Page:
>
> #1 fault for cyclists was riding in traffic in the wrong direction.
>
> #1 fault for motorists was "hooking" (rt turn into a cyclist)
>
> BTW Tucson consistently wins awards as being a bicycle friendly
> community. And as a resident cyclist I find it a very pleasant place to
> ride. But these numbers strike me as indicative that cycling has more
> than minimal risk.
>


The mechanism of collisions/circumstances in the deaths is more
illustrative than the absolute number. If they were all run down from
behind by hit and run drivers that would be quite different than if they
were killed doing something blatently stupid like wrong way riding or
riding at night unlit.

Right Hooking is more likely on bike lane roads, those bicyclist
containment areas that some people think are "bicycle friendly."
Wouldn't it be better if motorists were friendly to actual bicyclists
irrespective of the infrastructure rather than the inanimate
infrastructure claimed as being friendly to inanimate bicycles?

Wayne
 
M

Matt O'Toole

Guest
On Mon, 12 Dec 2005 11:50:11 -0800, gds wrote:

> BTW Tucson consistently wins awards as being a bicycle friendly community.
> And as a resident cyclist I find it a very pleasant place to ride. But
> these numbers strike me as indicative that cycling has more than minimal
> risk.


Before you jump to such conclusions, consider the corresponding statistics
for driving. You might be surprised.

Matt O.
 
M

Matt O'Toole

Guest
On Mon, 12 Dec 2005 12:23:08 -0800, gds wrote:

> Sorry, do I understand you correctly? Are you saying that 5 cyclist deaths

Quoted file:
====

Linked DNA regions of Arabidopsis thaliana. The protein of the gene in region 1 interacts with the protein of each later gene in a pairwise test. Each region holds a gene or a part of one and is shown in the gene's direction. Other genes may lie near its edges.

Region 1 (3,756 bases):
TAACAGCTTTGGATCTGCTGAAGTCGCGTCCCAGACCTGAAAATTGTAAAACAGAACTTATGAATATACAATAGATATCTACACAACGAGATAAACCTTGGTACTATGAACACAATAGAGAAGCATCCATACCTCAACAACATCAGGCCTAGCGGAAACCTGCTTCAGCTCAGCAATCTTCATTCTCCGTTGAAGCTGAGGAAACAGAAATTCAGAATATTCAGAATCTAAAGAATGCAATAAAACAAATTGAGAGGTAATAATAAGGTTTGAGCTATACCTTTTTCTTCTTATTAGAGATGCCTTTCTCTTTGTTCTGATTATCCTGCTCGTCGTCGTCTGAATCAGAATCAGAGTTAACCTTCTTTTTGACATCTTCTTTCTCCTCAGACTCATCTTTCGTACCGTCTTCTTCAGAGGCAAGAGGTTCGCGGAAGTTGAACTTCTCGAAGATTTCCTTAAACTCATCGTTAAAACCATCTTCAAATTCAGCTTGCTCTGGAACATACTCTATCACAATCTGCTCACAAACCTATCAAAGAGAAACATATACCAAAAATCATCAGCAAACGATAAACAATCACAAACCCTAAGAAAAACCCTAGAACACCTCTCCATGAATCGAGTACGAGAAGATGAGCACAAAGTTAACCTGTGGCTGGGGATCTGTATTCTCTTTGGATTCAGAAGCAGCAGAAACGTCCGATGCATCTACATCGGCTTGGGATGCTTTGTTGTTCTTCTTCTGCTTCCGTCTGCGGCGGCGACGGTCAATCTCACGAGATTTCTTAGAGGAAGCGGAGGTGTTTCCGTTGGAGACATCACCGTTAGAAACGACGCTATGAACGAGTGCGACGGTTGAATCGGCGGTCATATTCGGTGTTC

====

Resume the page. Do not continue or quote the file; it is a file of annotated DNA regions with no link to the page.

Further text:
> in a year in a town of 400,000 is insignificant?


It seems pretty small to me. Again, check the motoring deaths.

Matt O.
 
M

Matt O'Toole

Guest
On Mon, 12 Dec 2005 22:30:15 +0000, Wayne Pein wrote:

> Right Hooking is more likely on bike lane roads, those bicyclist
> containment areas that some people think are "bicycle friendly." Wouldn't
> it be better if motorists were friendly to actual bicyclists irrespective
> of the infrastructure rather than the inanimate infrastructure claimed as
> being friendly to inanimate bicycles?


Wayne, IME right-hooking is easily avoided by riding defensively, and
learning to anticipate drivers' actions.

Matt O.
 
M

Matt O'Toole

Guest
On Mon, 12 Dec 2005 13:29:49 -0800, gds wrote:

> Roger Zoul wrote:
>> gds <[email protected]> wrote:


>> :> Sorry, do I understand you correctly? Are you saying that 5 cyclist
>> :> deaths in a year in a town of 400,000 is insignificant?
>>
>> No, I'm saying that if that small risk is too much for you that you
>> should hang up your pedals. Stay off the roads if you can't accept some
>> risk.
>>
>> IMO, no death is insignificant.

>
> Well I certainly agree with your last comment.


Well who wouldn't?

> As to hanging up my pedals and my acceptance of risk. Don't confuse a
> concern for safety with being "afraid." You seem to have a need to attack
> folks for raising points for discussion rather than contributing
> to the discussion.
> FYI I have cycled well over 100,000 miles, have rock climbed for years and
> am a certified instructor, and am a licensed pilot. I have a very good
> understanding of risk. I also have a very good understanding of the need
> to mitigate risk and a very low tolerance for needless accidents.


OK, we can see you're not a wuss. But you either don't understand
the significance of these statistics, or you're taking things
out of context for dramatic effect, and/or to provoke a response. If
you got this info from a newspaper article, there's a good chance the
writer was doing just that.

Matt O.
 
Matt O'Toole wrote: